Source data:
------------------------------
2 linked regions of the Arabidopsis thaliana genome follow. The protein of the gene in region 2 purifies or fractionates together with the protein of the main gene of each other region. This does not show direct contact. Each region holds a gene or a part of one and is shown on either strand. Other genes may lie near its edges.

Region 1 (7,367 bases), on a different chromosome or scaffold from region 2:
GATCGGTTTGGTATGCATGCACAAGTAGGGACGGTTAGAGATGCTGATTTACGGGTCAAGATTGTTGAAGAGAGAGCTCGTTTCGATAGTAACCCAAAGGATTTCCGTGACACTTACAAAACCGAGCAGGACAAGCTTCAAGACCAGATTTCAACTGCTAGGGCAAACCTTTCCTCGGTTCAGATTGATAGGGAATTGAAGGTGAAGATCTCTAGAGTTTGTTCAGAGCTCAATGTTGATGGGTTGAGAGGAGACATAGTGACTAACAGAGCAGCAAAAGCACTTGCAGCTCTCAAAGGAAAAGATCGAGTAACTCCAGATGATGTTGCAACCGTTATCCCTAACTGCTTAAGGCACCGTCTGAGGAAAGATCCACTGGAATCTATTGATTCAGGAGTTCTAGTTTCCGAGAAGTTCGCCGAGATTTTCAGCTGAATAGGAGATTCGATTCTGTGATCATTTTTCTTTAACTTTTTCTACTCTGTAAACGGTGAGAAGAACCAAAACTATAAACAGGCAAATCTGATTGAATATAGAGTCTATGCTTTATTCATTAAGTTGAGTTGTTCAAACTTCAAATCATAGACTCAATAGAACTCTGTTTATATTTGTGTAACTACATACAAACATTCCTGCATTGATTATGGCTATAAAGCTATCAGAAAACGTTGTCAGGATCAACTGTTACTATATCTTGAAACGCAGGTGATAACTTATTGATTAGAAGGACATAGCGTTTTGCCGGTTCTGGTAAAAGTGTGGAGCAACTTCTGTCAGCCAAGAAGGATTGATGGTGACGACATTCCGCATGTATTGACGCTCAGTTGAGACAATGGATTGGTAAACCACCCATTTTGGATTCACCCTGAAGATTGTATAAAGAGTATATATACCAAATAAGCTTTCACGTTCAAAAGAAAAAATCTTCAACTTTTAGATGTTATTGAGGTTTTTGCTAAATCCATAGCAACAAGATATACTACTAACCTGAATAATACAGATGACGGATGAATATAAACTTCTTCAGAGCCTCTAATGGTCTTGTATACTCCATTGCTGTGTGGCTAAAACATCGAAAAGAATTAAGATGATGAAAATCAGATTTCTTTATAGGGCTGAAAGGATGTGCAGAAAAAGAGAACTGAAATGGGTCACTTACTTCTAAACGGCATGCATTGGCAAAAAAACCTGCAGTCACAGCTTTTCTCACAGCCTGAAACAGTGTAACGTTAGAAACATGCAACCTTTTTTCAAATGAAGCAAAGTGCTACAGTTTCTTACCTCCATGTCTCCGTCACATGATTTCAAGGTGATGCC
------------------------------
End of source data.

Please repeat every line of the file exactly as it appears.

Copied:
2 linked regions of the Arabidopsis thaliana genome follow. The protein of the gene in region 2 purifies or fractionates together with the protein of the main gene of each other region. This does not show direct contact. Each region holds a gene or a part of one and is shown on either strand. Other genes may lie near its edges.

Region 1 (7,367 bases), on a different chromosome or scaffold from region 2:
GATCGGTTTGGTATGCATGCACAAGTAGGGACGGTTAGAGATGCTGATTTACGGGTCAAGATTGTTGAAGAGAGAGCTCGTTTCGATAGTAACCCAAAGGATTTCCGTGACACTTACAAAACCGAGCAGGACAAGCTTCAAGACCAGATTTCAACTGCTAGGGCAAACCTTTCCTCGGTTCAGATTGATAGGGAATTGAAGGTGAAGATCTCTAGAGTTTGTTCAGAGCTCAATGTTGATGGGTTGAGAGGAGACATAGTGACTAACAGAGCAGCAAAAGCACTTGCAGCTCTCAAAGGAAAAGATCGAGTAACTCCAGATGATGTTGCAACCGTTATCCCTAACTGCTTAAGGCACCGTCTGAGGAAAGATCCACTGGAATCTATTGATTCAGGAGTTCTAGTTTCCGAGAAGTTCGCCGAGATTTTCAGCTGAATAGGAGATTCGATTCTGTGATCATTTTTCTTTAACTTTTTCTACTCTGTAAACGGTGAGAAGAACCAAAACTATAAACAGGCAAATCTGATTGAATATAGAGTCTATGCTTTATTCATTAAGTTGAGTTGTTCAAACTTCAAATCATAGACTCAATAGAACTCTGTTTATATTTGTGTAACTACATACAAACATTCCTGCATTGATTATGGCTATAAAGCTATCAGAAAACGTTGTCAGGATCAACTGTTACTATATCTTGAAACGCAGGTGATAACTTATTGATTAGAAGGACATAGCGTTTTGCCGGTTCTGGTAAAAGTGTGGAGCAACTTCTGTCAGCCAAGAAGGATTGATGGTGACGACATTCCGCATGTATTGACGCTCAGTTGAGACAATGGATTGGTAAACCACCCATTTTGGATTCACCCTGAAGATTGTATAAAGAGTATATATACCAAATAAGCTTTCACGTTCAAAAGAAAAAATCTTCAACTTTTAGATGTTATTGAGGTTTTTGCTAAATCCATAGCAACAAGATATACTACTAACCTGAATAATACAGATGACGGATGAATATAAACTTCTTCAGAGCCTCTAATGGTCTTGTATACTCCATTGCTGTGTGGCTAAAACATCGAAAAGAATTAAGATGATGAAAATCAGATTTCTTTATAGGGCTGAAAGGATGTGCAGAAAAAGAGAACTGAAATGGGTCACTTACTTCTAAACGGCATGCATTGGCAAAAAAACCTGCAGTCACAGCTTTTCTCACAGCCTGAAACAGTGTAACGTTAGAAACATGCAACCTTTTTTCAAATGAAGCAAAGTGCTACAGTTTCTTACCTCCATGTCTCCGTCACATGATTTCAAGGTGATGCC